Jennifer had known Abrams for approximately five years prior to the shooting and had seen him in the neighborhood nearly every day in those five years. They were fairly well-acquainted and had played cards together. She testified that the petitioner was dark-skinned and approximately 260 pounds at the time of trial, but described him as "lighter," weighing approximately 160 pounds at the time of the shooting. This testimony was contradicted by that of Detective Miller, the arresting officer, who described the petitioner as weighing approximately 260 pounds at the time of his arrest. Jennifer was also acquainted with three of petitioner's brothers, including his brother Jimmy, with whom she went to school. She described Jimmy as shorter than the petitioner, with a light-brown complexion and curls in his hair.

Officer Bruce Brady testified that while he was on patrol on January 4, 1990 he observed a man being followed by a group of men wielding baseball bats. The group of men shouted that the man they were pursuing was carrying a gun. Officer Brady arrested the man and, in the course of a custodial search, recovered a .38 caliber revolver. The officer later learned that the arrestee was Jimmy Abrams, petitioner's brother. Ballistics reports revealed that the .38 that was recovered was the weapon used to kill Leroy. At the time of his arrest, Jimmy was 5 feet 5 inches and weighed 145 pounds.

Chicago police officer Consuelo Morgan and her partner were the first officers to arrive at the scene. Morgan questioned the persons who had gathered around the body of the victim. Her report indicates that she was given a description of the perpetrator as being 5 feet 6 inches and 185 pounds. She testified that she had written the names of some of the witnesses with whom she spoke but omitted others "because they were afraid to speak." The defendant objected to this statement. The trial judge sustained the objection and ordered the response stricken but denied Abrams' motion for a mistrial. Morgan testified that Jennifer did not give a description of the shooter because she was in shock, but that Jennifer did identify the shooter as "Dusty." Detectives John McKenna and Dave Delponte, who were assigned to investigate the murder, filed a report at the end of their shift in which the perpetrator was described as 5 feet 6 inches and weighing 160 pounds.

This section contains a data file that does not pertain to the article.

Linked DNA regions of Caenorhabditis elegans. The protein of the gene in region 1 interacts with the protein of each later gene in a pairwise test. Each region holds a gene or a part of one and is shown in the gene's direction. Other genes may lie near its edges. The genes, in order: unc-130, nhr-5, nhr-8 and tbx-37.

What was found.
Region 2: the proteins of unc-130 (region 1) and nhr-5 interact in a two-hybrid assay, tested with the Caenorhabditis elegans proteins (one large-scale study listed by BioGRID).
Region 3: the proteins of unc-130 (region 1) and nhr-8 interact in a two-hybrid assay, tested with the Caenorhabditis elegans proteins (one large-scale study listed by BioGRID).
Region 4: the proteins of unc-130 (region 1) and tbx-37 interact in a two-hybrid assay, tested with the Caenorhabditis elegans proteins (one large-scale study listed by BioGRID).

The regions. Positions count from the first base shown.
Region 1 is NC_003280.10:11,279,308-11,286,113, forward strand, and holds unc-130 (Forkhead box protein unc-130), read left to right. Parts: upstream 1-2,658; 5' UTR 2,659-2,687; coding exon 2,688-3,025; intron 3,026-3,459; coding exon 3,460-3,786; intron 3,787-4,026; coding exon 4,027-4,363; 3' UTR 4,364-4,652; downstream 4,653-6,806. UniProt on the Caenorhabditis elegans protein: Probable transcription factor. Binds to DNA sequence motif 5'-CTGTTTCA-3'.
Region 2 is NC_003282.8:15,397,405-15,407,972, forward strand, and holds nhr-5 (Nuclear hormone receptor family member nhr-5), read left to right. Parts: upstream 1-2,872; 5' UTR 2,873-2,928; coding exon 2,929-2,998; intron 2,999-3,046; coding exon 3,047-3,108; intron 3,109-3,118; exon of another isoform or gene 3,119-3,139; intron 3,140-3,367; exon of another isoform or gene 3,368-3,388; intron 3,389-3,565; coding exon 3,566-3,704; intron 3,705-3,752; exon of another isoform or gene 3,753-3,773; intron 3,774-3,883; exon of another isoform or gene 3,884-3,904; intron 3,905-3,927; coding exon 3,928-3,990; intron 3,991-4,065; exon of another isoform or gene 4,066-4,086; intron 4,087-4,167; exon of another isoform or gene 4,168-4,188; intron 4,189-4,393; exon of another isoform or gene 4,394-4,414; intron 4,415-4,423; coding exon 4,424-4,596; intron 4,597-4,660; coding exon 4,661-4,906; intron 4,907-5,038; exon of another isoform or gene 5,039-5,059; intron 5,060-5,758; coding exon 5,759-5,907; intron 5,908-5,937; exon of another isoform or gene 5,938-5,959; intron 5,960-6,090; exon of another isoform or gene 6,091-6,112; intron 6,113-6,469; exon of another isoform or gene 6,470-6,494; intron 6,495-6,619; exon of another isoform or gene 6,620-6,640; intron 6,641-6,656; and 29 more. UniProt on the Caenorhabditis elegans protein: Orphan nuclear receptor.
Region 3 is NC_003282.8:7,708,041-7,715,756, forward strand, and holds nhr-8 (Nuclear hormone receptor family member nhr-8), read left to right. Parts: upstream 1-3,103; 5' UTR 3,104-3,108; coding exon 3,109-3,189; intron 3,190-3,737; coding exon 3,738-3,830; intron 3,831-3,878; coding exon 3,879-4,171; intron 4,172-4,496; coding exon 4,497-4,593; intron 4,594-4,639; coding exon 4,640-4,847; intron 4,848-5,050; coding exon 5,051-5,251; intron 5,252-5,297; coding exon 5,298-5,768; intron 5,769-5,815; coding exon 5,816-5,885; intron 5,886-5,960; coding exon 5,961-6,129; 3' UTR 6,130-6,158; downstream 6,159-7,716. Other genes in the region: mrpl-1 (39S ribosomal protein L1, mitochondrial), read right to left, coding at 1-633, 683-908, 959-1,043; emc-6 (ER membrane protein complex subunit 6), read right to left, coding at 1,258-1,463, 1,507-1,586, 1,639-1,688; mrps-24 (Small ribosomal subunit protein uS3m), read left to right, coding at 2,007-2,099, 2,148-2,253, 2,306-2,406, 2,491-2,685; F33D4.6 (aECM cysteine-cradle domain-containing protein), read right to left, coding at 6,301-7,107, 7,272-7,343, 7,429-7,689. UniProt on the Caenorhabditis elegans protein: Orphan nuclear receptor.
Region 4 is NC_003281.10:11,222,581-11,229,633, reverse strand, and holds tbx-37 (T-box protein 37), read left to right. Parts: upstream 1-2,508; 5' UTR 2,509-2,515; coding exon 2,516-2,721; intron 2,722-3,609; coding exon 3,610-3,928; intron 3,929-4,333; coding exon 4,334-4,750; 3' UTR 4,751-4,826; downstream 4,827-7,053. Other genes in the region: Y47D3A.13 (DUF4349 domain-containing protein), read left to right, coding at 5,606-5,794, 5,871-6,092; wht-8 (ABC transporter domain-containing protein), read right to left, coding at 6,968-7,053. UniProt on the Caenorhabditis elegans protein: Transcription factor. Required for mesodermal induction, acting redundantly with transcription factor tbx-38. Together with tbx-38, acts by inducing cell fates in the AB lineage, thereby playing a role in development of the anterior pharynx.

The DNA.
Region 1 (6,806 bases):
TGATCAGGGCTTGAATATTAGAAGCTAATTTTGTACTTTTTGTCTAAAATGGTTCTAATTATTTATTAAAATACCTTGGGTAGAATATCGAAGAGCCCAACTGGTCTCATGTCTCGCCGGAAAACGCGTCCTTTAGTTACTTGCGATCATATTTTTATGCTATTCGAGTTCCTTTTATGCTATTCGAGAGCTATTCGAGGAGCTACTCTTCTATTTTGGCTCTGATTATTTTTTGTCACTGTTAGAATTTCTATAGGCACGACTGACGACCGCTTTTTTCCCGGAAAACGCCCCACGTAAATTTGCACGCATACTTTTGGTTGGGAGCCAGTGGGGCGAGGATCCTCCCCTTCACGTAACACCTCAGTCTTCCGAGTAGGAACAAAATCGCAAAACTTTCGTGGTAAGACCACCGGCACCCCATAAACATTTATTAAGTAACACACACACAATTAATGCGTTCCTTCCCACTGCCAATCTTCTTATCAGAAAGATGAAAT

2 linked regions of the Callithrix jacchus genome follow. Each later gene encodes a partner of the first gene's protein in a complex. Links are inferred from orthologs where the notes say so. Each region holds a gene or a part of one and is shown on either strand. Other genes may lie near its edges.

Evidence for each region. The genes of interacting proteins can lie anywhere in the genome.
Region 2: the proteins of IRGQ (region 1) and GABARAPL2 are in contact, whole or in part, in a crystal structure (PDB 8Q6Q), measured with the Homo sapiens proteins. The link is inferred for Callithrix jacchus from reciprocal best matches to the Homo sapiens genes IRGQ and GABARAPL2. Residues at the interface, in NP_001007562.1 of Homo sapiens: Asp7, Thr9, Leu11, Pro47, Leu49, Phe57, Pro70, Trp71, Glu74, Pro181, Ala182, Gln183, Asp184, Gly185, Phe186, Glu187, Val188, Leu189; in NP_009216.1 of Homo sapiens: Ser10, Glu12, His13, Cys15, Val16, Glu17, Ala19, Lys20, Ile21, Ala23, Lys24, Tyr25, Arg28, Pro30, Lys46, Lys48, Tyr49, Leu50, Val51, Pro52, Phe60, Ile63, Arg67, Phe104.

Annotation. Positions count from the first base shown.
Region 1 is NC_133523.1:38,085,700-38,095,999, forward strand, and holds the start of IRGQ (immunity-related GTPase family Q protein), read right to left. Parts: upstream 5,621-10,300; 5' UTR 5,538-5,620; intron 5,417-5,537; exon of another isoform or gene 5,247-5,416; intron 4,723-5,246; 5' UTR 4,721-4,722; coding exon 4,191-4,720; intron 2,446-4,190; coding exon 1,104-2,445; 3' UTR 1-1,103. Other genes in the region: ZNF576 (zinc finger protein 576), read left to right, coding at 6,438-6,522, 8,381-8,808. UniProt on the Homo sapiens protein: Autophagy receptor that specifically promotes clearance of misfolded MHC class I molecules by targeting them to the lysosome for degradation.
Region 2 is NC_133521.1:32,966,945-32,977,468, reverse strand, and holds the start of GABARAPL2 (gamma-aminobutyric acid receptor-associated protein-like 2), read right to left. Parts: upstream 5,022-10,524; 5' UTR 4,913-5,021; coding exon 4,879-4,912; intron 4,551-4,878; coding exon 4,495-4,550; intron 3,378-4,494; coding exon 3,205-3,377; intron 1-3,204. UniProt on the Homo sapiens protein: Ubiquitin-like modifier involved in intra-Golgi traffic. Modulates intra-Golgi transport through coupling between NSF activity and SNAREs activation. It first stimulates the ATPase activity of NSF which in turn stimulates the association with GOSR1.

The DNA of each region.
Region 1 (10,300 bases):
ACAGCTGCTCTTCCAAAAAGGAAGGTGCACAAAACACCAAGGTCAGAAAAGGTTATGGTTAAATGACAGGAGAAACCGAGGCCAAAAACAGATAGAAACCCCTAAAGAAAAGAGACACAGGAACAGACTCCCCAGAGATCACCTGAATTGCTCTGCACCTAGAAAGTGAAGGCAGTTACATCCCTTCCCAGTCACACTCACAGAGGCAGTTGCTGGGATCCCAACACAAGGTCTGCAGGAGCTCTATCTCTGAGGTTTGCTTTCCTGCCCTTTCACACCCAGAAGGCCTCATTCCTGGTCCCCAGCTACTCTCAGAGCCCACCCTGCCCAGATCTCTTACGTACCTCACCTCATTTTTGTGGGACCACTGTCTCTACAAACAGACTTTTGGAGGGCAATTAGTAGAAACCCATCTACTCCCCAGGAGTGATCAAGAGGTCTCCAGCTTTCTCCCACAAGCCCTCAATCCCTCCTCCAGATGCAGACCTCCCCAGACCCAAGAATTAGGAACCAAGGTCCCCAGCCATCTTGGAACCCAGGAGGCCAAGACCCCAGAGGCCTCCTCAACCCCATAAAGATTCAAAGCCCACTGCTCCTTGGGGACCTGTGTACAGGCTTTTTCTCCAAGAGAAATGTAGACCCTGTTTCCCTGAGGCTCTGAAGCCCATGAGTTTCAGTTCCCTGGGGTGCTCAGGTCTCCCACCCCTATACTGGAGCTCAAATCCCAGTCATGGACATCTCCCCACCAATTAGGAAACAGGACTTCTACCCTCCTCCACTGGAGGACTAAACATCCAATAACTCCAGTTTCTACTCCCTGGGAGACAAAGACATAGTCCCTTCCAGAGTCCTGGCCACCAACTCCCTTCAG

The second witness who testified to having seen the defendant shoot Leroy was Nakita Bailey, the victim's cousin. Nakita had an obstructed view from the front window of her third floor apartment of the street and saw "Dusty" fire two shots at Leroy, disappear for about a minute, and then fire three more shots. When she first saw the petitioner, he had been standing on the street corner wearing a green jogging suit. Nakita had been aware of who the petitioner was for approximately three years prior to the shooting. On cross-examination, after being reminded that she had not told anyone what she had witnessed until almost two years after the shooting, she explained that she decided to tell Jennifer what she had witnessed after Jennifer complained to her that no one had come forward to testify against the defendant. On redirect examination, after being asked why she had not come forward earlier, she stated, "I was afraid the gang members would do the same to me." The trial judge overruled Abrams' objection to this answer.

Near the close of the state's case, the court allowed a two-hour recess for lunch. When court reconvened, defense counsel objected to the conditions under which he was permitted to speak with the petitioner ...